Judit, the youngest, was the best of all. By age five, she could beat her father. At twelve, she was the youngest player ever listed among the top one hundred chess players in the world . . . For twenty-seven years, she was the number-one-ranked female chess player in the world.”

Now you might be thinking, “What kind of gruelling childhood did these poor girls have?” but don’t feel sorry for them. If you watch interviews (like this one), you’ll hear the sisters talk about how enjoyable their upbringing was. They really loved playing chess.

So it’s time to get creative

Your parents don’t need to be world experts for you to excel at school and life. The point is this . . .

You can improve in any area if you apply yourself.

But you’ll need to develop an interest in your subjects. Don’t rely on your school teachers to make your subjects interesting. It’s time to take charge of your learning. It’s up to you to find ways to make learning fun.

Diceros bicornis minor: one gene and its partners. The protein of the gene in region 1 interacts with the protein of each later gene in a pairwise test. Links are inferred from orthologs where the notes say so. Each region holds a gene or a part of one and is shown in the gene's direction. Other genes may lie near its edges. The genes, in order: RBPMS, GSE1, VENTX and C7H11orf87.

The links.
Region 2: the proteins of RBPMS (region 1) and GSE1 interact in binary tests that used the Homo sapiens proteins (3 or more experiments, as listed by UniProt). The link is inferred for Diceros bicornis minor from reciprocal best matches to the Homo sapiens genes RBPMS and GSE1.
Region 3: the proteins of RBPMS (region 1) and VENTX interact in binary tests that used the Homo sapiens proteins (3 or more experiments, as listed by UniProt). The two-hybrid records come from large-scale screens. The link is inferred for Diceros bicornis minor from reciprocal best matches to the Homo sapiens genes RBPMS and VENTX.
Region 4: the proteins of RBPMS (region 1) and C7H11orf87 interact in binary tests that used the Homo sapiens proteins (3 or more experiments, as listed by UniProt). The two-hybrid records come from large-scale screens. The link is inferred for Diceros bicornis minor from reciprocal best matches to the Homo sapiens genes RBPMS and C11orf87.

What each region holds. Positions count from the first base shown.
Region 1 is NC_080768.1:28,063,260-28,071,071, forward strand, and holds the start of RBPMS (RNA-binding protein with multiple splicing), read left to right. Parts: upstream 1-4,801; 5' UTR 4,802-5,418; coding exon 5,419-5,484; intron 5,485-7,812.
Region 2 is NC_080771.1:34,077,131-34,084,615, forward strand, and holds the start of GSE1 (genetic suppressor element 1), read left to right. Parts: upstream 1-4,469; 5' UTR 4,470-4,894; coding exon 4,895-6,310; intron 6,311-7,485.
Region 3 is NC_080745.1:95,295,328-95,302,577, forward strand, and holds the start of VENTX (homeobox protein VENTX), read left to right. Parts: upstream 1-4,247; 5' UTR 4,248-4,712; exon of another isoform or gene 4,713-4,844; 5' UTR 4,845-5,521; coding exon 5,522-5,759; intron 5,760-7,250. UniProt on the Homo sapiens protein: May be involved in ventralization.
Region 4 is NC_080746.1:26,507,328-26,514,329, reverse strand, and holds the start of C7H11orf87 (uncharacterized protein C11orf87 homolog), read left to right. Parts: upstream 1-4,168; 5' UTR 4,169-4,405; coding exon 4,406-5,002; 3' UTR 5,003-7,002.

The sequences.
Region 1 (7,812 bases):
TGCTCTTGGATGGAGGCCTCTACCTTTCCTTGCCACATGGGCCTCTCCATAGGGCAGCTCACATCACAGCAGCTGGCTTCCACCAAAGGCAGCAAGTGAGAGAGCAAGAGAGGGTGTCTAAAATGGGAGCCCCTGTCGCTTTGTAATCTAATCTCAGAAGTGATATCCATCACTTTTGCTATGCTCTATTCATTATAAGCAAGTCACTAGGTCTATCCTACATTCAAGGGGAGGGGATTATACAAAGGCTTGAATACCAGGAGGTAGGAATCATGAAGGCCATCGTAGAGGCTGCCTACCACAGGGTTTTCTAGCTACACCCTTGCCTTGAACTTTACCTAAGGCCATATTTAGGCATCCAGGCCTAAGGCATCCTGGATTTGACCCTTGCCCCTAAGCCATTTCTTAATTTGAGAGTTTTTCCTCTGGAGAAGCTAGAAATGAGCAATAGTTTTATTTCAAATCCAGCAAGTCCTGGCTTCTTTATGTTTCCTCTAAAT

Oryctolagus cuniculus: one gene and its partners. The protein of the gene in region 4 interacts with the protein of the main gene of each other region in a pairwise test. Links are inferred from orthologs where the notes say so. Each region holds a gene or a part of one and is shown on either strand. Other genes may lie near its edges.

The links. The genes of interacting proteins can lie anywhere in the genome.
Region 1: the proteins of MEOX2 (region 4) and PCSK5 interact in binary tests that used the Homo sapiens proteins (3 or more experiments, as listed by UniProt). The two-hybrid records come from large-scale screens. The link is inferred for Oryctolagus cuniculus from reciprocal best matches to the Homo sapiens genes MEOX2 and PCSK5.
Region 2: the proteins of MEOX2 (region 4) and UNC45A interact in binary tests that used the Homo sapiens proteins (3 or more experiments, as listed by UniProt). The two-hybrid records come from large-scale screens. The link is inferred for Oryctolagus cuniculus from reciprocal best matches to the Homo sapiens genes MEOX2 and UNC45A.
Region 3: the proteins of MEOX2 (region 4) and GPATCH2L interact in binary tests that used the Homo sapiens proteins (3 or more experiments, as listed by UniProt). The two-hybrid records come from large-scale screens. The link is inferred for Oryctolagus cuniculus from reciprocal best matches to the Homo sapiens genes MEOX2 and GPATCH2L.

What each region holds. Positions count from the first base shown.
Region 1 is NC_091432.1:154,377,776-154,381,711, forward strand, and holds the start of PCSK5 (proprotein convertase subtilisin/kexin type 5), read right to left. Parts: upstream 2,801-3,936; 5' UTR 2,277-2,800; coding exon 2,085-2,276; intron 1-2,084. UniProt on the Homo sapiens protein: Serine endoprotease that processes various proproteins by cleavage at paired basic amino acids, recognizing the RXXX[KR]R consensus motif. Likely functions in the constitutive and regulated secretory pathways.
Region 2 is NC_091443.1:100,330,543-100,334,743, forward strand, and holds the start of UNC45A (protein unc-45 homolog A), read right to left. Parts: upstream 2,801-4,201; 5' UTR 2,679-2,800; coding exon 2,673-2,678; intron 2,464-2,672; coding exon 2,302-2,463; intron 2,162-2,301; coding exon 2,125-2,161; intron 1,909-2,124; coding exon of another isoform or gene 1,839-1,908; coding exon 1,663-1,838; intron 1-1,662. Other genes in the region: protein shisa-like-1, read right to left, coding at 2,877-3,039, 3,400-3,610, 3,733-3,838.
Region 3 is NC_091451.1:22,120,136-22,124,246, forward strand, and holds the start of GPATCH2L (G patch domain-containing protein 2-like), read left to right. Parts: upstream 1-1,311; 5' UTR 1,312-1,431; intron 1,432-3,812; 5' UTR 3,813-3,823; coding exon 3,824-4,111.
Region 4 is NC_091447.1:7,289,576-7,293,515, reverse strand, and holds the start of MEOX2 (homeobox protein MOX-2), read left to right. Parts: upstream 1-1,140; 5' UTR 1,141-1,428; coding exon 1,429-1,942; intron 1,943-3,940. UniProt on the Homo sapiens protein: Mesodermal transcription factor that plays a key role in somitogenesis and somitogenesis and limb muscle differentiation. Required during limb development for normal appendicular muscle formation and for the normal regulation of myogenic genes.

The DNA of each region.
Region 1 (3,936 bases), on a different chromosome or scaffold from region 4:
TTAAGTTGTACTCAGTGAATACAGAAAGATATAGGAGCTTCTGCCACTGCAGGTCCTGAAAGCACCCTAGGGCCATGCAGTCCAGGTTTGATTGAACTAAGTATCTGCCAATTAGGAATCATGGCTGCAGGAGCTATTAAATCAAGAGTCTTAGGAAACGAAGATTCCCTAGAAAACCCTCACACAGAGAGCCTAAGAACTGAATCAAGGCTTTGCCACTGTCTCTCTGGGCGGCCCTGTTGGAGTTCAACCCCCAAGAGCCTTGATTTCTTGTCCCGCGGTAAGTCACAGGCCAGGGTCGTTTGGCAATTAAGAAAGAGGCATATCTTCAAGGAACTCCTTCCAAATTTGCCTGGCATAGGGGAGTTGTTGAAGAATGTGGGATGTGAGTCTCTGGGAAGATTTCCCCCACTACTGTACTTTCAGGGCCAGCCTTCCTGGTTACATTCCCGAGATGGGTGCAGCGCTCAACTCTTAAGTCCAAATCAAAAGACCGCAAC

Don’t limit yourself to your textbook. Go and explore other resources: online courses (check out classcentral.com), TED talks, interesting podcasts, documentaries, free talks and your local library.

Read as much as you can. Ease into new topics with graphic novels and kids books. Once you’ve mastered the basics, move onto more complex reading materials.

Finally, if you can, surround yourself with people who have similar goals and interests. They may not be in your neighbourhood or school community, but you can find them in online communities.

For example, I was interested in learning more about how to eat and cook in a healthy way. So I enrolled in an online course that explored plant-based nutrition. This course connected me with people from all over the world who were also interested in developing healthy eating habits.